Waterfront City, Docklands.
Melbourne’s Docklands has copped some pretty strident criticism over the years, but on a nice summer’s day it can seem like a fine place to be – and maybe even a cool place to live.
Certainly, it appeals as somewhere between the CBD living that one of us still misses and the westie wonders that have become such a big part of our lives.
But food? That’s a different curry of fish completely.
Before we depart for the two-wheeled jaunt down Footscray Rd, I check out some of the places likely to provide tasty fare at Docklands. The prices scare me.
Bhoj, Mecca Bah,Yum Cha Dragon, Man Mo and more – we’d love to love you, but you’ll have to wait for a special occasion.
Wending our way towards the non-circulating Big Wheel – what a debacle! – we come face to face with the drab, mediocre side of the area.
Away from the undeniably attractive waterfront and its swish multi-million yots are dozens and dozens of clothing stores of no allure whatsoever.
And so we end up – again – in the food court area surrounding the non-operative wheel.
I’ve read stories about how the traders here have been devastated by the wheel farce, so have some sympathy. But I have sympathy, too, for the many young families seeking something tasty and affordable as the heat increases.
There’s franchises and chains like RFC and a bunch more, an interesting looking burger bar and even a Chilli Paddi outlet. But mediocrity seems as prevalent as it does in the retail therapy sector.
Last time we were here the meal we, ahem, “enjoyed” was so bad I prefer not to reveal its ethnicity.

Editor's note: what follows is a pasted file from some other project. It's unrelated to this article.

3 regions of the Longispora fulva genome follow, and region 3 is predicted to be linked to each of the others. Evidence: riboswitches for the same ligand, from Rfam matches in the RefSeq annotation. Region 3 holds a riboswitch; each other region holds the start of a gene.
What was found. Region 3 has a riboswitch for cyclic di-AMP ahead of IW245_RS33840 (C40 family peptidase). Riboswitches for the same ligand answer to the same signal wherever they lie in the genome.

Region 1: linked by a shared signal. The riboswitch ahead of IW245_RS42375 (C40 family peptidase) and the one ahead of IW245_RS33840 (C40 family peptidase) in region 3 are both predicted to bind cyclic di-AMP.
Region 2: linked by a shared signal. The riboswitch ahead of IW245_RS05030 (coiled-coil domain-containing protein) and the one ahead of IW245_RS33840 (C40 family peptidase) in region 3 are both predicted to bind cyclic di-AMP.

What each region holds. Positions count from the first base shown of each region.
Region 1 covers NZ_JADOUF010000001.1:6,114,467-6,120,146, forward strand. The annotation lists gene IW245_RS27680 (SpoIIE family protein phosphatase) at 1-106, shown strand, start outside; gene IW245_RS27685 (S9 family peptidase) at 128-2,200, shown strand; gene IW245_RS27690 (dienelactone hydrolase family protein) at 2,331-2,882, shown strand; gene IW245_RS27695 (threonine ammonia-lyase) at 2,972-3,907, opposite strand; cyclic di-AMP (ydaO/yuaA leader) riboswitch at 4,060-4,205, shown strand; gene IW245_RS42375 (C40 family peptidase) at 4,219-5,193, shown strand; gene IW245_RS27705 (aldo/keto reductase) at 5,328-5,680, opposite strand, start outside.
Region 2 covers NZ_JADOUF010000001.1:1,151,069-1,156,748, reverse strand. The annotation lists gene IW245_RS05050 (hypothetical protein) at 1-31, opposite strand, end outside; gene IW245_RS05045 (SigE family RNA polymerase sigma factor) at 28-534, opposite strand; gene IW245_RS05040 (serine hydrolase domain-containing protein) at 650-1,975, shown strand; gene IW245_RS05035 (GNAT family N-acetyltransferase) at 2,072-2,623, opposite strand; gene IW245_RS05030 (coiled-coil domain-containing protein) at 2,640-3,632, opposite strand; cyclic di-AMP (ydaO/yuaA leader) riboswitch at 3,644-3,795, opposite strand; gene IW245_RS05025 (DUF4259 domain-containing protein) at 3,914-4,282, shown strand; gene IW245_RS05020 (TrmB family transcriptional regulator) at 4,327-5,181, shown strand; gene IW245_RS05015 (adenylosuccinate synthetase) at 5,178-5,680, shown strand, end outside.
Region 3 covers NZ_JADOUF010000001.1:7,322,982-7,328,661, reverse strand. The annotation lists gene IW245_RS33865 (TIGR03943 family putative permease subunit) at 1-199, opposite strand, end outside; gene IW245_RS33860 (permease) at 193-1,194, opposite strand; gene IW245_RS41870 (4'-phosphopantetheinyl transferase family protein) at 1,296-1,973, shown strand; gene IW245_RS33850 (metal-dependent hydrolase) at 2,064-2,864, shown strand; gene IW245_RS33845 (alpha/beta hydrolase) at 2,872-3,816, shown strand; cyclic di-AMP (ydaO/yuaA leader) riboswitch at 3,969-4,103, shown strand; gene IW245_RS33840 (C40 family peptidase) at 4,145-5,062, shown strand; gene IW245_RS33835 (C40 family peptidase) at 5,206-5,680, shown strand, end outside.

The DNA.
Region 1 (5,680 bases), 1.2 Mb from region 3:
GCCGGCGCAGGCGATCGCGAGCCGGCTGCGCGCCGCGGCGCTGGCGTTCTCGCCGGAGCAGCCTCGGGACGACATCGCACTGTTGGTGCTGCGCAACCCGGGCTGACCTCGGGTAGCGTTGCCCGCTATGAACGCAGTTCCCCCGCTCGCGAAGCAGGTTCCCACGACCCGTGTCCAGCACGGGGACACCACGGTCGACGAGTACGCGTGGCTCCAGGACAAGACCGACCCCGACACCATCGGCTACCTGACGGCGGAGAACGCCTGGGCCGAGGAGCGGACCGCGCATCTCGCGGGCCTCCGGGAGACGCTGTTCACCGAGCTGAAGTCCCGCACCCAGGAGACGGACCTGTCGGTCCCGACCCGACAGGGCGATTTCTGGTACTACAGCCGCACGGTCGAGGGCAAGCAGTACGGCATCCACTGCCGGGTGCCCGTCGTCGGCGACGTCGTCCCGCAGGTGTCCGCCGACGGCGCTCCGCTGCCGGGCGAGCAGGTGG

This time we settle on the Turkish of Kebabbque. I try to rustle up some enthusiasm for the vegetarian platter for a touch over $15, but Bennie’s adamant – donner kebab with chilli sauce it will be. Going with the flow, I order the falafel equivalent, with a 600ml Pepsi putting our meal at $21.30.
Our wraps come in a surprising form – the meat/falafel, their salady buddies and sauce are wrapped in the flat bread, which is then sealed and heated. The result looks and handles something like a burrito. On the downside, the salad quotient can’t help but be a bit wilted; on the plus side, it makes for tidy and unmessy eating. Pretty cool!
Bennie’s lamb meal – fully packed with that traditional, unmistakeable flavour of a million kebab joints – is clearly superior to my forgettable chick pea patties.
Our meal is OK, but I suspect we’d have been better off with the $12 noodles or laksa at Chilli Paddi – if a few dollars lighter.
There may be various reasons for visiting Docklands – Lord knows we feel some kind of weird attraction ourselves – but great cheap eats is definitely not among them. If you’re up for some card-bashing, well fine …
Despite sitting under a transparent awning, we gain little or no protection from the sun while eating our lunch, so we are done well by its completion.
It’s a pleasure to head up the river where the greenery and water lends a coolness to the day. For the first time ever, we take Dynon Rd home. Despite the cars, barbed wire and industrial scenery, it turns out to be a surprisingly shady, leafy bicycle thoroughfare.
We stop at Happy River Cafe at the Footscray Community Arts Centre for an excellent $3.30 latte and a pricey but fine $5 caramel milkshake. We used to visit the various setups on these premises quite a lot – as we used to frequent cafes in general … in the days before places where English, even when spoken very well, is a second or even third language came to dominate our outings.
But scoping out a neighbouring table’s $19 lamb cutlets with cous cous and $13.50 ploughman’s lunch with envy, we figure a return visit is on the cards.
At Happy River Cafe (above); Bennie checks out some tree limbs (below).